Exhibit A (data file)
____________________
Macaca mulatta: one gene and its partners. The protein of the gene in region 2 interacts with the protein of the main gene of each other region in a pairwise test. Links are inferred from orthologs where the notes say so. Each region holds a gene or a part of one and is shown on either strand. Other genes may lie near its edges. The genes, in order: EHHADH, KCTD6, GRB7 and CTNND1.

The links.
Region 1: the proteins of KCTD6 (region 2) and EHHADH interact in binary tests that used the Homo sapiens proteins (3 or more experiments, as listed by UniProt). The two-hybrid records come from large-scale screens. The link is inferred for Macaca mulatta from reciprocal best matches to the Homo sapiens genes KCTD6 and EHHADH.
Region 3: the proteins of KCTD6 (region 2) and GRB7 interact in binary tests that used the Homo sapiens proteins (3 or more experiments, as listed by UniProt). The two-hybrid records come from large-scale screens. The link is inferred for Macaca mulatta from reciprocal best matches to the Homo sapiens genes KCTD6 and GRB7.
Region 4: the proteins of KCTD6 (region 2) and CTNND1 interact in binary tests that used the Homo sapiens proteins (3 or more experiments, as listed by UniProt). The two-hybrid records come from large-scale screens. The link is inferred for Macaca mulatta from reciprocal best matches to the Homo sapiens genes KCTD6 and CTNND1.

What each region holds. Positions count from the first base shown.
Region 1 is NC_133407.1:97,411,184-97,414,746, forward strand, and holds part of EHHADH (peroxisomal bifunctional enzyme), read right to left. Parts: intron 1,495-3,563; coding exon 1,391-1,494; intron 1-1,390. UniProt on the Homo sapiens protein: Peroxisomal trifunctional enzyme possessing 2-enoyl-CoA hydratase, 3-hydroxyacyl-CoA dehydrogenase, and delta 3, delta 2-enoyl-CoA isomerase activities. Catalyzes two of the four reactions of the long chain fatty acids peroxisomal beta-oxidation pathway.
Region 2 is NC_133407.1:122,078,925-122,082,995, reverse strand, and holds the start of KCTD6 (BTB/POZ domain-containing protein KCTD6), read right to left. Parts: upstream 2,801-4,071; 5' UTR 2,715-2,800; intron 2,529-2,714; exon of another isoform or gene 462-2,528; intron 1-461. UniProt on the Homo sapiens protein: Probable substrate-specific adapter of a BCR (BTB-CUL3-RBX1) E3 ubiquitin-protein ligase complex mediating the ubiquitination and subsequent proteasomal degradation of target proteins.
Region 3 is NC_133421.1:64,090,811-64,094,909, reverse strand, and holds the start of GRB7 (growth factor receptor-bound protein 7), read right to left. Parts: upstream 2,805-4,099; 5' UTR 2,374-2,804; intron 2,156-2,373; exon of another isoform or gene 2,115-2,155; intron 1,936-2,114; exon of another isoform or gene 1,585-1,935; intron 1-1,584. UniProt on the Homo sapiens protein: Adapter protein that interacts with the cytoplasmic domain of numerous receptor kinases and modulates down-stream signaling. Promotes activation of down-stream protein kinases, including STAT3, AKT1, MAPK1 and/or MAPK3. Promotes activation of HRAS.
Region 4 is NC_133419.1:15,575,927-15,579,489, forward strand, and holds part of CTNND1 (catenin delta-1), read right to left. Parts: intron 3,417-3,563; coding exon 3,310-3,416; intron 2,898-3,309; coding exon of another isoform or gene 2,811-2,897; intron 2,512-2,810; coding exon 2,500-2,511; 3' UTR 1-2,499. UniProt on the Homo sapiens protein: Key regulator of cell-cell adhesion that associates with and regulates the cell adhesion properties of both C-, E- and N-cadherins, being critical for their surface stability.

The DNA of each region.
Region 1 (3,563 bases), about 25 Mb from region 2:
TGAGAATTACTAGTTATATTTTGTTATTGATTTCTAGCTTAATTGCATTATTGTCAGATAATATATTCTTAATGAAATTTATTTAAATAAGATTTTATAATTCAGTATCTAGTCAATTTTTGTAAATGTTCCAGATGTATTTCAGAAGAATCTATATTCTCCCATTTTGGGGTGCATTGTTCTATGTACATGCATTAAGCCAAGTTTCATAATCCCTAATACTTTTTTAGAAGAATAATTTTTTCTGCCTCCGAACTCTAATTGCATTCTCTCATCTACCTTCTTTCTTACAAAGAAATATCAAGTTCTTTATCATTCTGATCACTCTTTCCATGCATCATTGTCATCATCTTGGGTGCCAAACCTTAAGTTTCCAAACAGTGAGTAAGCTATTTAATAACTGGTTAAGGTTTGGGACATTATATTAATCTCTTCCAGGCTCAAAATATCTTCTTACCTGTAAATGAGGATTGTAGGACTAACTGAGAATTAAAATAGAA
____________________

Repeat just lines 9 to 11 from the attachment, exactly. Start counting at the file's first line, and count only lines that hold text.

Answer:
Region 3 is NC_133421.1:64,090,811-64,094,909, reverse strand, and holds the start of GRB7 (growth factor receptor-bound protein 7), read right to left. Parts: upstream 2,805-4,099; 5' UTR 2,374-2,804; intron 2,156-2,373; exon of another isoform or gene 2,115-2,155; intron 1,936-2,114; exon of another isoform or gene 1,585-1,935; intron 1-1,584. UniProt on the Homo sapiens protein: Adapter protein that interacts with the cytoplasmic domain of numerous receptor kinases and modulates down-stream signaling. Promotes activation of down-stream protein kinases, including STAT3, AKT1, MAPK1 and/or MAPK3. Promotes activation of HRAS.
Region 4 is NC_133419.1:15,575,927-15,579,489, forward strand, and holds part of CTNND1 (catenin delta-1), read right to left. Parts: intron 3,417-3,563; coding exon 3,310-3,416; intron 2,898-3,309; coding exon of another isoform or gene 2,811-2,897; intron 2,512-2,810; coding exon 2,500-2,511; 3' UTR 1-2,499. UniProt on the Homo sapiens protein: Key regulator of cell-cell adhesion that associates with and regulates the cell adhesion properties of both C-, E- and N-cadherins, being critical for their surface stability.

The DNA of each region.